Hopes for a deal to ease Ireland's bank debt before the Budget have been dashed, with the Taoiseach hinting it could be the new year before it takes effect.
Original plans to restructure the country's bailout payments to the Troika by the end of this month were delayed, with Finance Minister Michael Noonan admitting he was aiming for a resolution by December 5.
But Enda Kenny said while he hoped for a timely conclusion, reaching the right agreement was his priority.
"I would like to think it could be concluded by the end of the year, but it's important to get the right decision and that's where our focus is," said Mr Kenny. "What's important is distinct from naming a particular date."
He pointed out that while European Commissioner Olli Rehn originally earmarked October as the deadline, there were other considerations involved.
"Will we have a conclusion by the end of the year? You will recall Commissioner Rehn said he would like to see it finished by the end of October but I made the point I didn't think that was practical," he added. "There are other considerations for other countries with whom we are talking."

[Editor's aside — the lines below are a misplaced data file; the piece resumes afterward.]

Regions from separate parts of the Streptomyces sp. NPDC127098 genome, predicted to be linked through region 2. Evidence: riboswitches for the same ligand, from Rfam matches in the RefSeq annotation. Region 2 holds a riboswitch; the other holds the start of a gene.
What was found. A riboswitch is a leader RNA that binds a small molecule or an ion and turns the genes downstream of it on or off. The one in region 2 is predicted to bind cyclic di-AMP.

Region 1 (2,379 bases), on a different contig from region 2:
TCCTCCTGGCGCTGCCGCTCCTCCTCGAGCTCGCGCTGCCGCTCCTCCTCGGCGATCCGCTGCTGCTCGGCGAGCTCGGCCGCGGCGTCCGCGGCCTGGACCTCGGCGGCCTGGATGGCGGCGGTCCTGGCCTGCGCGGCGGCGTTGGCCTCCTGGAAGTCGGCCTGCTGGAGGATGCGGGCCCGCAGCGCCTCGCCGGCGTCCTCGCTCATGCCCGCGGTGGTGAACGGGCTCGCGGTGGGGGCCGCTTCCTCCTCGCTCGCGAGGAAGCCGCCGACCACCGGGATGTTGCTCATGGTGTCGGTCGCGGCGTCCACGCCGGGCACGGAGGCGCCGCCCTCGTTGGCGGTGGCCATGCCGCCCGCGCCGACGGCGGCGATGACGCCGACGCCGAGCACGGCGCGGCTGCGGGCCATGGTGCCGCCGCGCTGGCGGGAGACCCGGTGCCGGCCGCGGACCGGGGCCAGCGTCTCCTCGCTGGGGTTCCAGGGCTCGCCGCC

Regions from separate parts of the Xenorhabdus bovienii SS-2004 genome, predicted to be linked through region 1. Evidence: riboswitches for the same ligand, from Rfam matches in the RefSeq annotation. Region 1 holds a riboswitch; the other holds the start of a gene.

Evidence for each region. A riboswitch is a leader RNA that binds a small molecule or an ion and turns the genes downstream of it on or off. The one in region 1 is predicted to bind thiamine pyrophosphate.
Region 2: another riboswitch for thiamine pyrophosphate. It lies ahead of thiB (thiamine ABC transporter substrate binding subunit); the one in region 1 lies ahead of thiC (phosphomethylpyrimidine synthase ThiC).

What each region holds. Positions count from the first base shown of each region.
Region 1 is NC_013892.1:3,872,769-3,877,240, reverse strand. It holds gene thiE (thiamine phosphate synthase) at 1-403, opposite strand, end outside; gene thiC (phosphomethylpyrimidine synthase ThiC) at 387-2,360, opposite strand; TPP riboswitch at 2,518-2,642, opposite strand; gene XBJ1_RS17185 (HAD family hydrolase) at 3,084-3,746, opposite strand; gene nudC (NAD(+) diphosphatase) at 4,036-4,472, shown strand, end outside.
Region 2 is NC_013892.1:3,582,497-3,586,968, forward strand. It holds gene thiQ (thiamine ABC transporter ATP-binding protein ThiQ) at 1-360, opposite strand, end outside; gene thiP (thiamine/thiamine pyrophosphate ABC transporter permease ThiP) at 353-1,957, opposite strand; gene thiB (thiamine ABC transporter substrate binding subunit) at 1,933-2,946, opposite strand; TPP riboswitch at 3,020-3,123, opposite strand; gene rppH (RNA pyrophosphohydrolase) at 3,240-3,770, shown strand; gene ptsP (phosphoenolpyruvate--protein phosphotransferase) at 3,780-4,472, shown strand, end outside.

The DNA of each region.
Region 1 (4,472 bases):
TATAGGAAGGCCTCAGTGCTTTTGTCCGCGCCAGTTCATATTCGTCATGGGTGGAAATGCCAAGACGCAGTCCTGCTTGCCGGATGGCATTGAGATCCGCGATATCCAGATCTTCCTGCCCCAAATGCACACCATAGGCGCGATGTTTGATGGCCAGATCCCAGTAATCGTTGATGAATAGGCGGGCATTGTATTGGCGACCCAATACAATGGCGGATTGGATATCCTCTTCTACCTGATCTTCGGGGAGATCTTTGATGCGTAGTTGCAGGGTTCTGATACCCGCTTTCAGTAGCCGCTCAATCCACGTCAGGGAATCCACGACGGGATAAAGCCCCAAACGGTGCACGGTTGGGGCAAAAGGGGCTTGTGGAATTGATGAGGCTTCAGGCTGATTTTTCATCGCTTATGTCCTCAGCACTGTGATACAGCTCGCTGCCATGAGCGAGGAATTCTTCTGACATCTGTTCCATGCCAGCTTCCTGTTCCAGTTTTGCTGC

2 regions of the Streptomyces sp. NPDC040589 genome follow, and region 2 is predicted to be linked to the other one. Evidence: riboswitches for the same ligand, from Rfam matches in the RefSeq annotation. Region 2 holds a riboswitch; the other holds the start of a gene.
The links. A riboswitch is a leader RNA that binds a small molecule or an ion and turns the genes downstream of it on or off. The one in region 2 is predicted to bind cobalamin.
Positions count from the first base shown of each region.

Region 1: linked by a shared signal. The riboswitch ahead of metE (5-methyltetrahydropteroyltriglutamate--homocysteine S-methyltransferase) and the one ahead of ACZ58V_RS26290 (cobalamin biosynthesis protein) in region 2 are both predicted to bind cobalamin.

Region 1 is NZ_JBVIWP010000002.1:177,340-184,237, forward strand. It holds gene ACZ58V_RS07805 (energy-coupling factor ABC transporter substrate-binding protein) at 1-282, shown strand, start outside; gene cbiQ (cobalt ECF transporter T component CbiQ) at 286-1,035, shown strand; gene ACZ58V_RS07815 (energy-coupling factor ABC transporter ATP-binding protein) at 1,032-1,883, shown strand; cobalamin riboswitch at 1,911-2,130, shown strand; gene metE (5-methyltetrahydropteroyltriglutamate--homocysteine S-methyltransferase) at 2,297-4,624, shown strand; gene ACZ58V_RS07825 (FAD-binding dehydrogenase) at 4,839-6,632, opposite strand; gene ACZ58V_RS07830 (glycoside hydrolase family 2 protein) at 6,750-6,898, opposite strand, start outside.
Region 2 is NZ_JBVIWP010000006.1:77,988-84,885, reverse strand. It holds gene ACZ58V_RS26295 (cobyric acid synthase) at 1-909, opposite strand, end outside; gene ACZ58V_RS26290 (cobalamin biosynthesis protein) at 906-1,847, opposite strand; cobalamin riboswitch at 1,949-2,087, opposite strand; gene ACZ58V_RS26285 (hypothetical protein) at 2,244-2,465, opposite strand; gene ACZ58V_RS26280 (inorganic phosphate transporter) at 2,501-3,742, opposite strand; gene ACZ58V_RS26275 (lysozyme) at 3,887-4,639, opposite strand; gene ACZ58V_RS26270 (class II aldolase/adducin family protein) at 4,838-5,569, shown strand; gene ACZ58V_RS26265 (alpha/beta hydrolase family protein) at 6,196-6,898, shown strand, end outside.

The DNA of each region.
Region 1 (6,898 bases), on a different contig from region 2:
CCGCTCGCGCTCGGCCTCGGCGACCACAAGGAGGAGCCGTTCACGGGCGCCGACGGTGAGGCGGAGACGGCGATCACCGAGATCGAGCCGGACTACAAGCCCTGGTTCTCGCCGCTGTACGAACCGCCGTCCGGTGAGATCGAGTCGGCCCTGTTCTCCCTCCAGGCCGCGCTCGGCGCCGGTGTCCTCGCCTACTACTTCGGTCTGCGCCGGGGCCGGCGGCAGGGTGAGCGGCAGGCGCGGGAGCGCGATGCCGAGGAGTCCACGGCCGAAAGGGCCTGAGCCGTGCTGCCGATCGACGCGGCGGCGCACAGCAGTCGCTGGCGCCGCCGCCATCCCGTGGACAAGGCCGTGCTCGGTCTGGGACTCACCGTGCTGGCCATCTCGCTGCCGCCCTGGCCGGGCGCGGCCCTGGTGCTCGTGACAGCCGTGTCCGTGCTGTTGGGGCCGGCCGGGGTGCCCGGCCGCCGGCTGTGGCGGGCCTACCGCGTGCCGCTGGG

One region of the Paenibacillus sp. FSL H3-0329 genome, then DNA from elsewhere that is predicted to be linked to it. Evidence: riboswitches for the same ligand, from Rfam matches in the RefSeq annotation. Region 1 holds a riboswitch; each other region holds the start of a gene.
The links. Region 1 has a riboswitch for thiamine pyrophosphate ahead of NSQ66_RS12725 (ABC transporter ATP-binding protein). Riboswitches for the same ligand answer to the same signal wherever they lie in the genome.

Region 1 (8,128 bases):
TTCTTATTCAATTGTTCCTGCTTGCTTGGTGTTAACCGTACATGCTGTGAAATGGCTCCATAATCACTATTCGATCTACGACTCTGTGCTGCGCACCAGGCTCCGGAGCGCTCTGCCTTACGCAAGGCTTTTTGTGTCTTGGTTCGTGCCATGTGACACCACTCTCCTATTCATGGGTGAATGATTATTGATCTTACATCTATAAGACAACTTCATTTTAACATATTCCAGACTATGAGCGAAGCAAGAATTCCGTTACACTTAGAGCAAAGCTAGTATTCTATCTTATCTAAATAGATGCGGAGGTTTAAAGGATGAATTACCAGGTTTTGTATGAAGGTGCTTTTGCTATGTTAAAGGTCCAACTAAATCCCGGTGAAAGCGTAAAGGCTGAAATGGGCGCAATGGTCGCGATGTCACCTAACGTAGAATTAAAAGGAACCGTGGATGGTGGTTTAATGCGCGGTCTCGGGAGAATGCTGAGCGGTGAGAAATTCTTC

Earlier, the president of the European Parliament insisted the European Union should honour its commitment to Ireland to ease the debt burden.
Martin Schulz said Europe must live up to its commitments and show the same solidarity as the Irish Government showed in the financial collapse.
"You took the burden on your shoulders to avoid the crash of the system of all the other countries, also my country," said Mr Schulz, during an address to the Dail. "Therefore I find the 27% German participation in the package for Ireland is to give back solidarity to the country that gave solidarity to us." He added that he was optimistic leaders would stick to a June agreement on separating bank and sovereign debt.
The 27 heads of state and governments also agreed at the summit to work towards restructuring Ireland's repayments to its debt masters the Troika - the IMF, European Central Bank and European Commission.